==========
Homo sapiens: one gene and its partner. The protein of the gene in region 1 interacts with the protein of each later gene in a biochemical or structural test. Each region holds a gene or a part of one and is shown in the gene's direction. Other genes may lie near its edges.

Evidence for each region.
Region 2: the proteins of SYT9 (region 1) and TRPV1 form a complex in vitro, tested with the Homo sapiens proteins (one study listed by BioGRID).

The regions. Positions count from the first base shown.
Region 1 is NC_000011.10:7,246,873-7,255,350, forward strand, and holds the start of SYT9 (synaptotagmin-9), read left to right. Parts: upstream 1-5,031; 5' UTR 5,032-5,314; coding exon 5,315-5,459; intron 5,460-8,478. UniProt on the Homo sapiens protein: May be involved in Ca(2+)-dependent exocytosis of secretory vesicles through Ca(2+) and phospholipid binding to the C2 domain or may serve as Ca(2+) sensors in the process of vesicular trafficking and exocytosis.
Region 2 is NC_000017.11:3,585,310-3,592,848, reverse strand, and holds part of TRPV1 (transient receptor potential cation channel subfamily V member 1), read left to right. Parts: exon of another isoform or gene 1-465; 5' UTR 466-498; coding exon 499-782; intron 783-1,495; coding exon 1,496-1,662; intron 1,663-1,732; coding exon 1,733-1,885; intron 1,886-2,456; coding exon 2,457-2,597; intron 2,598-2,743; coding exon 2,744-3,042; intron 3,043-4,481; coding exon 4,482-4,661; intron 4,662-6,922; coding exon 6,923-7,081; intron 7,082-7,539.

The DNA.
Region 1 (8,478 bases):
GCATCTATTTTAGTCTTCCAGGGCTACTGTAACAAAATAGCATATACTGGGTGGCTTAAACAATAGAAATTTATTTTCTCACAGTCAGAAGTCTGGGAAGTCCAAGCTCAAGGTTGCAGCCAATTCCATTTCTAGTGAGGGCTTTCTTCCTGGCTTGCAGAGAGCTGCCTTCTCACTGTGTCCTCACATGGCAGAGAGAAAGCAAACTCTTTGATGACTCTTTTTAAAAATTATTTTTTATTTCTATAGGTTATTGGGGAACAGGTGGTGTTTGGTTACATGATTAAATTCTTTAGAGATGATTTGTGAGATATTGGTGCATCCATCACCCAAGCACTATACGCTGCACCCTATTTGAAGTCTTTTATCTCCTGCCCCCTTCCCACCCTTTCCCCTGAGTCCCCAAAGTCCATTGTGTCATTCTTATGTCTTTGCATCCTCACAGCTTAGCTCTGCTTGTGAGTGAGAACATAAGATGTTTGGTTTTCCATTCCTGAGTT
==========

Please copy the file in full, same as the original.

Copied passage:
Homo sapiens: one gene and its partner. The protein of the gene in region 1 interacts with the protein of each later gene in a biochemical or structural test. Each region holds a gene or a part of one and is shown in the gene's direction. Other genes may lie near its edges.

Evidence for each region.
Region 2: the proteins of SYT9 (region 1) and TRPV1 form a complex in vitro, tested with the Homo sapiens proteins (one study listed by BioGRID).

The regions. Positions count from the first base shown.
Region 1 is NC_000011.10:7,246,873-7,255,350, forward strand, and holds the start of SYT9 (synaptotagmin-9), read left to right. Parts: upstream 1-5,031; 5' UTR 5,032-5,314; coding exon 5,315-5,459; intron 5,460-8,478. UniProt on the Homo sapiens protein: May be involved in Ca(2+)-dependent exocytosis of secretory vesicles through Ca(2+) and phospholipid binding to the C2 domain or may serve as Ca(2+) sensors in the process of vesicular trafficking and exocytosis.
Region 2 is NC_000017.11:3,585,310-3,592,848, reverse strand, and holds part of TRPV1 (transient receptor potential cation channel subfamily V member 1), read left to right. Parts: exon of another isoform or gene 1-465; 5' UTR 466-498; coding exon 499-782; intron 783-1,495; coding exon 1,496-1,662; intron 1,663-1,732; coding exon 1,733-1,885; intron 1,886-2,456; coding exon 2,457-2,597; intron 2,598-2,743; coding exon 2,744-3,042; intron 3,043-4,481; coding exon 4,482-4,661; intron 4,662-6,922; coding exon 6,923-7,081; intron 7,082-7,539.

The DNA.
Region 1 (8,478 bases):
GCATCTATTTTAGTCTTCCAGGGCTACTGTAACAAAATAGCATATACTGGGTGGCTTAAACAATAGAAATTTATTTTCTCACAGTCAGAAGTCTGGGAAGTCCAAGCTCAAGGTTGCAGCCAATTCCATTTCTAGTGAGGGCTTTCTTCCTGGCTTGCAGAGAGCTGCCTTCTCACTGTGTCCTCACATGGCAGAGAGAAAGCAAACTCTTTGATGACTCTTTTTAAAAATTATTTTTTATTTCTATAGGTTATTGGGGAACAGGTGGTGTTTGGTTACATGATTAAATTCTTTAGAGATGATTTGTGAGATATTGGTGCATCCATCACCCAAGCACTATACGCTGCACCCTATTTGAAGTCTTTTATCTCCTGCCCCCTTCCCACCCTTTCCCCTGAGTCCCCAAAGTCCATTGTGTCATTCTTATGTCTTTGCATCCTCACAGCTTAGCTCTGCTTGTGAGTGAGAACATAAGATGTTTGGTTTTCCATTCCTGAGTT